Get under the skin of a Victorian genre painting ART FOR WRITERS

There’s always something to crank the mind over from Bridget Whelan. So, if yours is like mine, in need of an oil change now and again, have a go at the challenge.



There is almost a ready-made story here. Nameless and Friendless is the most famous work of Emily Mary Osborn. She specialised in painting women in distress which has made critics describe her as a  “proto-feminist artist”.

This woman on hard times is a widow attempting to make a living as an artist. While offering a picture to a disdainful dealer, she is being ogled by two “swells” something which is probably a daily occurance.

From the little I know of Osborn’s life and from Germaine Greer’s book on women artists The Obstacle Race I imagine she knew a lot about the struggle to be recognised as an artist (and not ‘just’ as a woman artist).

What did this nameless woman do in the morning before she came to the dealers and where is she going afterwards? What’s the weather like? Is her cloak warm enough? And what is her name?…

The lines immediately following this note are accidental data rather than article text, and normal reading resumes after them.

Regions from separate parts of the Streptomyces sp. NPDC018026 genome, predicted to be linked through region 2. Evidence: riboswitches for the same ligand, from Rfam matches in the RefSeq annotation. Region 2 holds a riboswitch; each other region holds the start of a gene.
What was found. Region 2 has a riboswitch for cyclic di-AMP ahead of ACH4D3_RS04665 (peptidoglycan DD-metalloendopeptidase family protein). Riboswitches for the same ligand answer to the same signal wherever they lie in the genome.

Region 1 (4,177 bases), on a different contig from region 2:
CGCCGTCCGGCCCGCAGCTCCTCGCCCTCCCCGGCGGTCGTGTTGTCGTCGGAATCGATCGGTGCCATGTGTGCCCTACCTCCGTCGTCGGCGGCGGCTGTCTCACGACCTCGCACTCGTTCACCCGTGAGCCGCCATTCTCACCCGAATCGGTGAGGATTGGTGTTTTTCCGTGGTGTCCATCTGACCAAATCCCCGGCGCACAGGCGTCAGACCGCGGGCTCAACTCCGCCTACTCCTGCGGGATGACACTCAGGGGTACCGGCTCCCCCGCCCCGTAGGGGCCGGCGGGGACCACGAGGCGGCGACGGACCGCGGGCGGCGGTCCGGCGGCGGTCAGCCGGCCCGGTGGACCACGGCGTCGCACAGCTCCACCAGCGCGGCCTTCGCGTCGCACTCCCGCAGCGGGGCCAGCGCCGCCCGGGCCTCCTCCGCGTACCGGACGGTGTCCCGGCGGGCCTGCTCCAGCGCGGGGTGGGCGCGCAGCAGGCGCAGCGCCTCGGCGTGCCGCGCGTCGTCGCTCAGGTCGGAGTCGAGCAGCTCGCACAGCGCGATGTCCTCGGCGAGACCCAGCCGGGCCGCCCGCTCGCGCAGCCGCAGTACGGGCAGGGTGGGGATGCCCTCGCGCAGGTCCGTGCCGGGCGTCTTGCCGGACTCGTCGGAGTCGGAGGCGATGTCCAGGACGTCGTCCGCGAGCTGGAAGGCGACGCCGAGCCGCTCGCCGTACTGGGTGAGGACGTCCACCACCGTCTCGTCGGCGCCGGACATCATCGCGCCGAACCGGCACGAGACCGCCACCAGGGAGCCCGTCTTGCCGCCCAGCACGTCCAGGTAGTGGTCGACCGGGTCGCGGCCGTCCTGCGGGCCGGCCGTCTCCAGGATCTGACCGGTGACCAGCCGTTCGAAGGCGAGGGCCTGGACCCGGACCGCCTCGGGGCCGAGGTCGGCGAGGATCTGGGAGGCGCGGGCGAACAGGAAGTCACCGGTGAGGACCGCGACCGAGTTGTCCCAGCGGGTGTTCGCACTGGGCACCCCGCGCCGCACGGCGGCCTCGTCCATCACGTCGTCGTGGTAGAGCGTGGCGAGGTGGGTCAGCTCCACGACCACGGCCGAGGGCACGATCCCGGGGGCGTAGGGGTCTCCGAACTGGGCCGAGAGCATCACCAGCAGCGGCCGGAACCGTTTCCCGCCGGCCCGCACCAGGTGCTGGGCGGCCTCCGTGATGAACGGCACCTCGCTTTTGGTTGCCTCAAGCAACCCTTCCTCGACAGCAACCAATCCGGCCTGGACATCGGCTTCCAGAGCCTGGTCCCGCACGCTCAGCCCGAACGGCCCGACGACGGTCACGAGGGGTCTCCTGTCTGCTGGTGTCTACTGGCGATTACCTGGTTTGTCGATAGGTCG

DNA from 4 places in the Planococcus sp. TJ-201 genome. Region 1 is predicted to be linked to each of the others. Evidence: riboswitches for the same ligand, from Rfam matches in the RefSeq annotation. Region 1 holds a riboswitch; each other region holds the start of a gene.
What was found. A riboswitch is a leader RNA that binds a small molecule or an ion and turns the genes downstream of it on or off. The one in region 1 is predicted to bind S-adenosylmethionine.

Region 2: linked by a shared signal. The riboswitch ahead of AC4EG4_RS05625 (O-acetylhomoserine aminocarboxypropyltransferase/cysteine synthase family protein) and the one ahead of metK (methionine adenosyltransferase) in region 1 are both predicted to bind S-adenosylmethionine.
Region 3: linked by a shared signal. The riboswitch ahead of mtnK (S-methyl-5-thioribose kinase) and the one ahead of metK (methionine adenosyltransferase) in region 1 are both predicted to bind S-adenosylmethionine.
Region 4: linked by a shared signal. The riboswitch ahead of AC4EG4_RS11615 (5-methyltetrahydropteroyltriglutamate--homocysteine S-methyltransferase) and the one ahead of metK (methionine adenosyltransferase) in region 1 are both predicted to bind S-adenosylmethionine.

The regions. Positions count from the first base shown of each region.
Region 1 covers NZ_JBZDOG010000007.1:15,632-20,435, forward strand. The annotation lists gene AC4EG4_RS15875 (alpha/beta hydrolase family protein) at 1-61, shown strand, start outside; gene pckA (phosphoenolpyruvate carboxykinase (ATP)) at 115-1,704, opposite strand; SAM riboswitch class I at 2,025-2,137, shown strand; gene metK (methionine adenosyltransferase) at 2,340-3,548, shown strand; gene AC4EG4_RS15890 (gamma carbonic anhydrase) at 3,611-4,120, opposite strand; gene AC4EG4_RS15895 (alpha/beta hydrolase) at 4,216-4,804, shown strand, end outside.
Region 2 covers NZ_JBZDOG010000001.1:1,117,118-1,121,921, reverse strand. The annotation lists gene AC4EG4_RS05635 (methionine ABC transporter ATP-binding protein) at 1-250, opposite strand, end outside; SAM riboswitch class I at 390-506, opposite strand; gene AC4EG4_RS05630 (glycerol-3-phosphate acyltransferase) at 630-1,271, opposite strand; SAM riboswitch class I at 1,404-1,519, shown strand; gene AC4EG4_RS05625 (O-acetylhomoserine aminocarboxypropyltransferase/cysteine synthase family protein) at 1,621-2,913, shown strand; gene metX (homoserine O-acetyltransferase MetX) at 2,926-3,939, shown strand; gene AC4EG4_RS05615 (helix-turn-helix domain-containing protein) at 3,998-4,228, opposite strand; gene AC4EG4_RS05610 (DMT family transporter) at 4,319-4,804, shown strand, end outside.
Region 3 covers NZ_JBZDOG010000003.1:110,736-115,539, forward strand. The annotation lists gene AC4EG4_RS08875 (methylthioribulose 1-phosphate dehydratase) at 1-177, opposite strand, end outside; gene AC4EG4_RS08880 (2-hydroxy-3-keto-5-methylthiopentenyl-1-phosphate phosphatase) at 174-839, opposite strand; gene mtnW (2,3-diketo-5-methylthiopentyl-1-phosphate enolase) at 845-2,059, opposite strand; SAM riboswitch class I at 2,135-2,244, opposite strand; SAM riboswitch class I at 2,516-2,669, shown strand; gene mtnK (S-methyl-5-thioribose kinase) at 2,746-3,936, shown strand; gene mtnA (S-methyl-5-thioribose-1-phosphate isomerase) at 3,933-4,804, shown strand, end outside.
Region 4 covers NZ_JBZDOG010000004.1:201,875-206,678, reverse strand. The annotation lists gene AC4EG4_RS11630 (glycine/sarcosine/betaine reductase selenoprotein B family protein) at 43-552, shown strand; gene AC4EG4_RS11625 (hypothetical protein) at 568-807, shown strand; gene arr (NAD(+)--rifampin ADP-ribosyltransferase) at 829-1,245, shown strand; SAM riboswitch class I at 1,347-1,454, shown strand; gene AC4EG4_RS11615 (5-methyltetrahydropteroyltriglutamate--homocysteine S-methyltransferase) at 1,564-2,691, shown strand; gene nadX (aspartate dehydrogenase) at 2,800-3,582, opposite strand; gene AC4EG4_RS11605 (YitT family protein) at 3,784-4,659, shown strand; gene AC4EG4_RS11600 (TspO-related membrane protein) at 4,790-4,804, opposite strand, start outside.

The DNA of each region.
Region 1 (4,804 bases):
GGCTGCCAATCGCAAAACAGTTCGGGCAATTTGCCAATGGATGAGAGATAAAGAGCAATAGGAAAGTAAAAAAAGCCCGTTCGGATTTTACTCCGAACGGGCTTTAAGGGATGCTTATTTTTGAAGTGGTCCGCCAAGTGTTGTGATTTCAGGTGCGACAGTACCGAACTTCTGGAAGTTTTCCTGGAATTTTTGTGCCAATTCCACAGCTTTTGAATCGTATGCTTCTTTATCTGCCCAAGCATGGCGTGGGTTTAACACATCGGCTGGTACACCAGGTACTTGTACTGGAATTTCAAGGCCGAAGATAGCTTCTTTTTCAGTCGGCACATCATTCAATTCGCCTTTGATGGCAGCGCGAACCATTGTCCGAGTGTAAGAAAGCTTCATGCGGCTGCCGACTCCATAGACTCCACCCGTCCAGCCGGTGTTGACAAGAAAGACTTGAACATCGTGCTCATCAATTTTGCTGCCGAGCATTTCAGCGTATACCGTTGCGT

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About Daniel Kemp

Daniel Kemp, ex-London police officer, mini-cab business owner, pub tenant and licensed London taxi driver never planned to be a writer, but after his first novel —The Desolate Garden — was under a paid option to become a $30 million film for five years until distribution became an insurmountable problem for the production company what else could he do? Nowadays he is a prolific storyteller, and although it’s true to say that he mainly concentrates on what he knows most about; murders laced by the intrigue involving spies, his diverse experience of life shows in the short stories he compiles both for adults and children. He is the recipient of rave reviews from a prestigious Manhattan publication, been described as —the new Graham Green — by a managerial employee of Waterstones Books, for whom he did a countrywide tour of signing events, and he has appeared on ‘live' television.
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